10. When people asked me the same question, I just told them “I’m from China.” I haven’t thought about that much. Maybe, I haven’t been so many places as you even I’m from a far country. It is a wonderful article. It makes me want to write something to publish. Thanks for sharing.

  11. Jeane Cromer says:

    Where are you from? I am from the land where we don’t end our sentences in prepositions.

    • Folks, Right Winger is right. It doesn’t sound like Jeane and if it is, I don’t believe she meant to appear rude. I thought she was being humorous because the comment reminds me of a joke on the show Designing Women. Let’s see if I can clean it up for print:

      Charlene: I asked this Northern woman, “Where are ya’ll from?” And she said, “I’m from a place where we don’t end our sentences with prepositions.” So I said, “Okay, where are ya’ll from, bit..?”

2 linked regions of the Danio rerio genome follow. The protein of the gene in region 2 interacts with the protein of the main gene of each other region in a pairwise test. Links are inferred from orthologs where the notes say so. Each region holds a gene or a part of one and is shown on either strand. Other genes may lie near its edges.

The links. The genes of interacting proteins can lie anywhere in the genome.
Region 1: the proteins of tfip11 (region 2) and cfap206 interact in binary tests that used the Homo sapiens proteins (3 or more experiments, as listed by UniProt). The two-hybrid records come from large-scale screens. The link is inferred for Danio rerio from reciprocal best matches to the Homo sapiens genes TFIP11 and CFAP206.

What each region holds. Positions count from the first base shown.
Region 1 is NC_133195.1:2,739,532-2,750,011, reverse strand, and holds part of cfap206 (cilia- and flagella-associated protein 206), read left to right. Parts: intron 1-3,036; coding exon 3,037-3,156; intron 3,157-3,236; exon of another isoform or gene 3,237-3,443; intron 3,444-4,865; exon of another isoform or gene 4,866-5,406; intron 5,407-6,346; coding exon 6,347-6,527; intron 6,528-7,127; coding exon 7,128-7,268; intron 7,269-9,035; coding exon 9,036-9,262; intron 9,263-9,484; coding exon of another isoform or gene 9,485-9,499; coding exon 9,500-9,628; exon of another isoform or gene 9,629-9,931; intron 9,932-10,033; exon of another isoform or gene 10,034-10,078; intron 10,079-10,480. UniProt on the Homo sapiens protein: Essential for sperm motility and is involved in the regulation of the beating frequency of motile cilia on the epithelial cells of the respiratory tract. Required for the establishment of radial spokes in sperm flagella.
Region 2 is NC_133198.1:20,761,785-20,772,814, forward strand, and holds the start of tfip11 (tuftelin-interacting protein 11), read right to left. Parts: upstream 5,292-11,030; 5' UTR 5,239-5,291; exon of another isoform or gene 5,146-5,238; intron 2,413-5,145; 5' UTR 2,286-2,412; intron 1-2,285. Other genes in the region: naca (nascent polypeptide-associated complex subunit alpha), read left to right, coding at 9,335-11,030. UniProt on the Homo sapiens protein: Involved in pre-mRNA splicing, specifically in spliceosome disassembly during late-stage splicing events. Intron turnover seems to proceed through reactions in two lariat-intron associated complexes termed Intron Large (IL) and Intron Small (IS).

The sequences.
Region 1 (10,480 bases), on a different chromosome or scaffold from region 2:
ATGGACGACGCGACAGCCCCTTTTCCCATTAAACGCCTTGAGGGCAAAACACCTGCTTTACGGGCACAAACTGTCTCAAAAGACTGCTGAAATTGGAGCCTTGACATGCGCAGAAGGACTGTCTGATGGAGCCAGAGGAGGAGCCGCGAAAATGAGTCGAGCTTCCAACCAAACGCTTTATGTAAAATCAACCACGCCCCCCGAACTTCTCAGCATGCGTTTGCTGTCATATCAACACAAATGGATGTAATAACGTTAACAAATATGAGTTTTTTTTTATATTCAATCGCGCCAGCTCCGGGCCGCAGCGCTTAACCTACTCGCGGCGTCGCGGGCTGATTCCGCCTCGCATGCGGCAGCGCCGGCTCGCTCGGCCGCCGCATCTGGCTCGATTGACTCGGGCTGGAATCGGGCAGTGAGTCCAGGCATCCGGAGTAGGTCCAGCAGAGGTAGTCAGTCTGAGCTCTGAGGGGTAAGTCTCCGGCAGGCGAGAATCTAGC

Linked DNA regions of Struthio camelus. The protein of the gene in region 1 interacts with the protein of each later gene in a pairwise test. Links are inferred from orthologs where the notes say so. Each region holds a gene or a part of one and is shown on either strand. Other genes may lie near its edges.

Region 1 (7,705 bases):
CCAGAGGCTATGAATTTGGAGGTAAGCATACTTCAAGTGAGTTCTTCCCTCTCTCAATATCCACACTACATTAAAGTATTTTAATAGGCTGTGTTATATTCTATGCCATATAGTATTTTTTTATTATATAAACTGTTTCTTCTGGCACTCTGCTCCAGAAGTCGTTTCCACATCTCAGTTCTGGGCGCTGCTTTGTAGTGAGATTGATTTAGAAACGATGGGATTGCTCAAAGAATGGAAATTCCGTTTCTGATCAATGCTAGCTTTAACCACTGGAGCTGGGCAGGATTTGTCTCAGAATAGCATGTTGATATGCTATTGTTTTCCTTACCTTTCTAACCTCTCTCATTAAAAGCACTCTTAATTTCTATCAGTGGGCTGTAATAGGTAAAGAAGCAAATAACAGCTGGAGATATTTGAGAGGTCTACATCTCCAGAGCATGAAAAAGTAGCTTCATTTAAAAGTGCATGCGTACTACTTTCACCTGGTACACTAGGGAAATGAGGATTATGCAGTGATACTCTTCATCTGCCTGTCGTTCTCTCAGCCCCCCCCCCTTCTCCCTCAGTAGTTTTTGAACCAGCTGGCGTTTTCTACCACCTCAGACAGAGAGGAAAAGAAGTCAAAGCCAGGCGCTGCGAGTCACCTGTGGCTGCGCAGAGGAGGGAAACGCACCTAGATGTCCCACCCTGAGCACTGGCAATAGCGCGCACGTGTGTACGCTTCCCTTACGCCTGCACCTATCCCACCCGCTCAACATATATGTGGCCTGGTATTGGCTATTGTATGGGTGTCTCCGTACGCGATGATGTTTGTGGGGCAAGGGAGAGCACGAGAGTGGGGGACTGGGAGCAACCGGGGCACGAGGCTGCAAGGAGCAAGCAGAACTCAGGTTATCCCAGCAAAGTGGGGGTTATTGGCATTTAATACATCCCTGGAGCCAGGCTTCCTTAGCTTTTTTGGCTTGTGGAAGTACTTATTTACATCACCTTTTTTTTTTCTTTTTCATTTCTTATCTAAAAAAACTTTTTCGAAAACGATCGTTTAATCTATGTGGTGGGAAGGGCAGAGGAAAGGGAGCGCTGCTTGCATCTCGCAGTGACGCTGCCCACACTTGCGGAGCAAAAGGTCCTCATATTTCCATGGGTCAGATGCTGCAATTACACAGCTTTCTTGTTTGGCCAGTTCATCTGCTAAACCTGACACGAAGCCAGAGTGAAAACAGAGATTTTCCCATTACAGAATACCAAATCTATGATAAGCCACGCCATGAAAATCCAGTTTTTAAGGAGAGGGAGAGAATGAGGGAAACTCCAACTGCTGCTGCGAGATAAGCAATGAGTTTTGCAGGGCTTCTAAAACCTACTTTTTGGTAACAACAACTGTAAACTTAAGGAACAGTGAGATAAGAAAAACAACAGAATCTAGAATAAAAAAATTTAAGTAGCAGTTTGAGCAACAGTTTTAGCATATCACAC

Michelle, who commented below is also correct. It is customary, natural, and fully acceptable to end sentences, including interrogatories, with a preposition.

  12. “the land where we don’t end our sentences in prepositions”…
    Seriously? In the context of the article it is a question asked of the author, not one that she has grammatical control over. Second, who cares? A little more self exaltation for you? Look how wise you are indeed!

    Let’s hope your magical land is far away and that you choose to return there soon.

  13. Michelle says:

    Not ending sentences with prepositions is somewhat of a grammatical “myth”. Do a quick search and learn the real story. Back to the topic at hand . . . I really enjoyed this article! I have never filled in the “hometown” portion of my facebook page because I can’t decide if it’s where I’m from or where I live now, both feel like home!